L-Tryptophan and 5-HTP (5-hydroxy L-tryptophan): These closely-related supplements are converted in the body to serotonin and to melatonin. (Specifically, L-Tryptophan converts to 5-HTP, which then converts to serotonin or melatonin.) Their use as antidepressants has been studied, and they have also been found to aid sleep and suppress appetite. (To minimize appetite suppression, try taking the supplement an hour before bedtime.) Mild gastrointestinal side effects have been reported with both. For best absorption, take with water or juice, and separately from protein-containing foods and dietary supplements. Although L-Tryptophan and 5-HTP are close relatives, people may respond somewhat differently to them. Thus, if encountering unwanted side effects or lack of effect from one, it may still be worthwhile to try the other.

The suggested dosage for 5-HTP is wide, ranging from 50 and 500 mg daily. It can be used together with other anti-depressants, in which case an effective dose could be quite low. The best approach is to start at the low end of the range and increase as needed. Like 5-HTP, L-Tryptophan has been used in combination with other anti-depressants, and has also been employed with lithium for bipolar disorder. An added benefit: 5-HTP may also decrease symptoms of fibromyalgia and migraine headaches.

Fish Oil. Epidemiological studies have suggested that populations that eat fish regularly have low rates of depression. More recently, research has found fish oil supplements (omega-3 fatty acids being the significant component) of benefit in treating depression and bipolar disorder. It’s also worth noting that fish oil can be taken with other anti-depressants as an adjunct therapy. Doses found effective in treating depression are quite high, 3 to 9 grams per day, so be aware of potential problems related to the supplement’s blood-thinning properties. Added benefit: as has been widely reported, fish oil can have a beneficial impact on cholesterol regulation and in supporting cardiovascular health.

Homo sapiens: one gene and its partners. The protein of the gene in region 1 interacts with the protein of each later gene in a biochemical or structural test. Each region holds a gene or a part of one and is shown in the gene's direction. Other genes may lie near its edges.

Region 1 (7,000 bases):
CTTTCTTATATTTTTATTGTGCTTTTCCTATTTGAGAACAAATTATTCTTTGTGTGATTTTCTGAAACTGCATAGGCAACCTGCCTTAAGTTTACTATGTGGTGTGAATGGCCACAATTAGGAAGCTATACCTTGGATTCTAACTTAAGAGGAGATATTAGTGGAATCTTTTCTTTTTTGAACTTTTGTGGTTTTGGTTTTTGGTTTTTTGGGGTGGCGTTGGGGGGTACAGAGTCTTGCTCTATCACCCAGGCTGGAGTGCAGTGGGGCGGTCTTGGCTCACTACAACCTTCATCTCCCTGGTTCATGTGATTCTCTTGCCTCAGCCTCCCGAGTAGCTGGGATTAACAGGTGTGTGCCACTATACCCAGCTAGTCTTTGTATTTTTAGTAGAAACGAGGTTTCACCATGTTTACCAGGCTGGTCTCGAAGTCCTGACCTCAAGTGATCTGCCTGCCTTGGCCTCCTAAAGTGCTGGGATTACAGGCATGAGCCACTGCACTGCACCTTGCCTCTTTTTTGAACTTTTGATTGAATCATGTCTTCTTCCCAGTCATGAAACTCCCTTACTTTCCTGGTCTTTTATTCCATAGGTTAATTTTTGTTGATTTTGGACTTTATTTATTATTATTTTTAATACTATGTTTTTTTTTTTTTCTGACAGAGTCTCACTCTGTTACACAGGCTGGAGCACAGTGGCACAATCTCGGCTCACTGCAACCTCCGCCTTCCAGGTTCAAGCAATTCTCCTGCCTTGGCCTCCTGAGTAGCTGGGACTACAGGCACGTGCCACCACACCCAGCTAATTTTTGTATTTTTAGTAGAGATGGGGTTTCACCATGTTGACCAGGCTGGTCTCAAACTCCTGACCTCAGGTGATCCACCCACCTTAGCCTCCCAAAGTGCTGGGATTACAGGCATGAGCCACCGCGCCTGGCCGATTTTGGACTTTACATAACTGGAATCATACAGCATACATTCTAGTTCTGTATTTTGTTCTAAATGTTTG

_____________________________________________________________________________References:
REFERENCES: Christian R. Dolder, “Depression,” in Natural Products: A Case-Based Approach for Health Care Professionals, ed. Karen Shapiro, published by the American Pharmacists Association, Washington, DC (2006), pp. 97-114.
Shaheen E Lakhan and Karen F Vieira. “Nutritional therapies for mental disorders” in Nutrition Journal (2008), 7:2doi:10.1186/1475-2891-7-2. Accessed 10/7/2009 at http://www.nutritionj.com/content/7/1/2
Schmidt PJ, et al. “Dehydroepiandrosterone Monotherapy in Midlife-Onset Major and Minor Depression,” Archives of General Psychiatry (February 2005): Vol. 62, No. 2, pp. 154–62.
Hyla Cass, “Prescriptions for Depression,” in Supplement Your Prescription: What Your Doctor Doesn’t Know About Nutrition. Basic Health Publications (2007), pp. 113-128.

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Supplements as alternatives to benzodiazepines

Here’s an update on this topic:

In her 2007 book, Supplement Your Prescription: What Your Doctor Doesn’t Know About Nutrition, Dr. Hyla Cass has an interesting section (pp. 139-140) dealing with supplement alternatives to benzodiazepines and other drugs such as Ambien. (These drugs are generally prescribed as anti-anxiety agents and as sleep aids.)